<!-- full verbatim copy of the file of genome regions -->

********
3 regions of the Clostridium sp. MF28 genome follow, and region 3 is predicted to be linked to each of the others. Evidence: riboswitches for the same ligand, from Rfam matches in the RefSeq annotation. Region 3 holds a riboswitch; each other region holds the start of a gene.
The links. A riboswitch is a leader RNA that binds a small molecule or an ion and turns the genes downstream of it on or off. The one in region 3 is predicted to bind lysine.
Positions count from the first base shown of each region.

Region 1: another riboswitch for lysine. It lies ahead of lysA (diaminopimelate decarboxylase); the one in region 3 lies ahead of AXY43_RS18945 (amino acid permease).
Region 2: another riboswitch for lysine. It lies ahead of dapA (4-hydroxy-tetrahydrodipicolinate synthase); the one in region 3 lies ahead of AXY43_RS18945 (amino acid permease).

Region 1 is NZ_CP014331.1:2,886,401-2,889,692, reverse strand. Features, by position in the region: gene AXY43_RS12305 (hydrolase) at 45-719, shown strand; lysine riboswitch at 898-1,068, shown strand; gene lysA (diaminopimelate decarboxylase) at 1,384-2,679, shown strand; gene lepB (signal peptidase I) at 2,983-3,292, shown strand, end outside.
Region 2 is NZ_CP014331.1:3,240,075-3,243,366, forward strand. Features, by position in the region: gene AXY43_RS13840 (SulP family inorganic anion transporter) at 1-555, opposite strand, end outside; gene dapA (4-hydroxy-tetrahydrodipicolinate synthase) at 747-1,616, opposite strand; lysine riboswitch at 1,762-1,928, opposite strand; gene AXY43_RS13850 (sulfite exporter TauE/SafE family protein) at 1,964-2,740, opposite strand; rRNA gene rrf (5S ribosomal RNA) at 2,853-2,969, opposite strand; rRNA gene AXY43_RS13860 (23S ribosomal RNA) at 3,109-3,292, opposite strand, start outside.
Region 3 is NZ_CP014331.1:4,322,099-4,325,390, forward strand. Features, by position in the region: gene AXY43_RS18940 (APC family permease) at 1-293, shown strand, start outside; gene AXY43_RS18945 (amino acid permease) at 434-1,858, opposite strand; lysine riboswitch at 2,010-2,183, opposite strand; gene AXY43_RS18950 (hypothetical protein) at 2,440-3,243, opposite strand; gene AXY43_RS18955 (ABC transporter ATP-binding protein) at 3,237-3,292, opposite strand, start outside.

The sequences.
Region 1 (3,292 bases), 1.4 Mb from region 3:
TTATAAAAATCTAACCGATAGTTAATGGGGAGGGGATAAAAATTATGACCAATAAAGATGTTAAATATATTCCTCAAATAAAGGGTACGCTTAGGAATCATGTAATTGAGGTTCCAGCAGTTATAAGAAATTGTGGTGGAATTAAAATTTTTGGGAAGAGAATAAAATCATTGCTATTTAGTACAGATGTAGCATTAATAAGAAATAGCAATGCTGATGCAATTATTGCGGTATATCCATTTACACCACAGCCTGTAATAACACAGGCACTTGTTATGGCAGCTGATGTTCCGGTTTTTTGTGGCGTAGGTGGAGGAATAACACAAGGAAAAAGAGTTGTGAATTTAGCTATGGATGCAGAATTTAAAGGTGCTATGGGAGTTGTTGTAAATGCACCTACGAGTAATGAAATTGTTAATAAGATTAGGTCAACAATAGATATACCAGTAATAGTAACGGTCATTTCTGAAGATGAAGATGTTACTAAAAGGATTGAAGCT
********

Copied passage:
3 regions of the Clostridium sp. MF28 genome follow, and region 3 is predicted to be linked to each of the others. Evidence: riboswitches for the same ligand, from Rfam matches in the RefSeq annotation. Region 3 holds a riboswitch; each other region holds the start of a gene.
The links. A riboswitch is a leader RNA that binds a small molecule or an ion and turns the genes downstream of it on or off. The one in region 3 is predicted to bind lysine.
Positions count from the first base shown of each region.

Region 1: another riboswitch for lysine. It lies ahead of lysA (diaminopimelate decarboxylase); the one in region 3 lies ahead of AXY43_RS18945 (amino acid permease).
Region 2: another riboswitch for lysine. It lies ahead of dapA (4-hydroxy-tetrahydrodipicolinate synthase); the one in region 3 lies ahead of AXY43_RS18945 (amino acid permease).

Region 1 is NZ_CP014331.1:2,886,401-2,889,692, reverse strand. Features, by position in the region: gene AXY43_RS12305 (hydrolase) at 45-719, shown strand; lysine riboswitch at 898-1,068, shown strand; gene lysA (diaminopimelate decarboxylase) at 1,384-2,679, shown strand; gene lepB (signal peptidase I) at 2,983-3,292, shown strand, end outside.
Region 2 is NZ_CP014331.1:3,240,075-3,243,366, forward strand. Features, by position in the region: gene AXY43_RS13840 (SulP family inorganic anion transporter) at 1-555, opposite strand, end outside; gene dapA (4-hydroxy-tetrahydrodipicolinate synthase) at 747-1,616, opposite strand; lysine riboswitch at 1,762-1,928, opposite strand; gene AXY43_RS13850 (sulfite exporter TauE/SafE family protein) at 1,964-2,740, opposite strand; rRNA gene rrf (5S ribosomal RNA) at 2,853-2,969, opposite strand; rRNA gene AXY43_RS13860 (23S ribosomal RNA) at 3,109-3,292, opposite strand, start outside.
Region 3 is NZ_CP014331.1:4,322,099-4,325,390, forward strand. Features, by position in the region: gene AXY43_RS18940 (APC family permease) at 1-293, shown strand, start outside; gene AXY43_RS18945 (amino acid permease) at 434-1,858, opposite strand; lysine riboswitch at 2,010-2,183, opposite strand; gene AXY43_RS18950 (hypothetical protein) at 2,440-3,243, opposite strand; gene AXY43_RS18955 (ABC transporter ATP-binding protein) at 3,237-3,292, opposite strand, start outside.

The sequences.
Region 1 (3,292 bases), 1.4 Mb from region 3:
TTATAAAAATCTAACCGATAGTTAATGGGGAGGGGATAAAAATTATGACCAATAAAGATGTTAAATATATTCCTCAAATAAAGGGTACGCTTAGGAATCATGTAATTGAGGTTCCAGCAGTTATAAGAAATTGTGGTGGAATTAAAATTTTTGGGAAGAGAATAAAATCATTGCTATTTAGTACAGATGTAGCATTAATAAGAAATAGCAATGCTGATGCAATTATTGCGGTATATCCATTTACACCACAGCCTGTAATAACACAGGCACTTGTTATGGCAGCTGATGTTCCGGTTTTTTGTGGCGTAGGTGGAGGAATAACACAAGGAAAAAGAGTTGTGAATTTAGCTATGGATGCAGAATTTAAAGGTGCTATGGGAGTTGTTGTAAATGCACCTACGAGTAATGAAATTGTTAATAAGATTAGGTCAACAATAGATATACCAGTAATAGTAACGGTCATTTCTGAAGATGAAGATGTTACTAAAAGGATTGAAGCT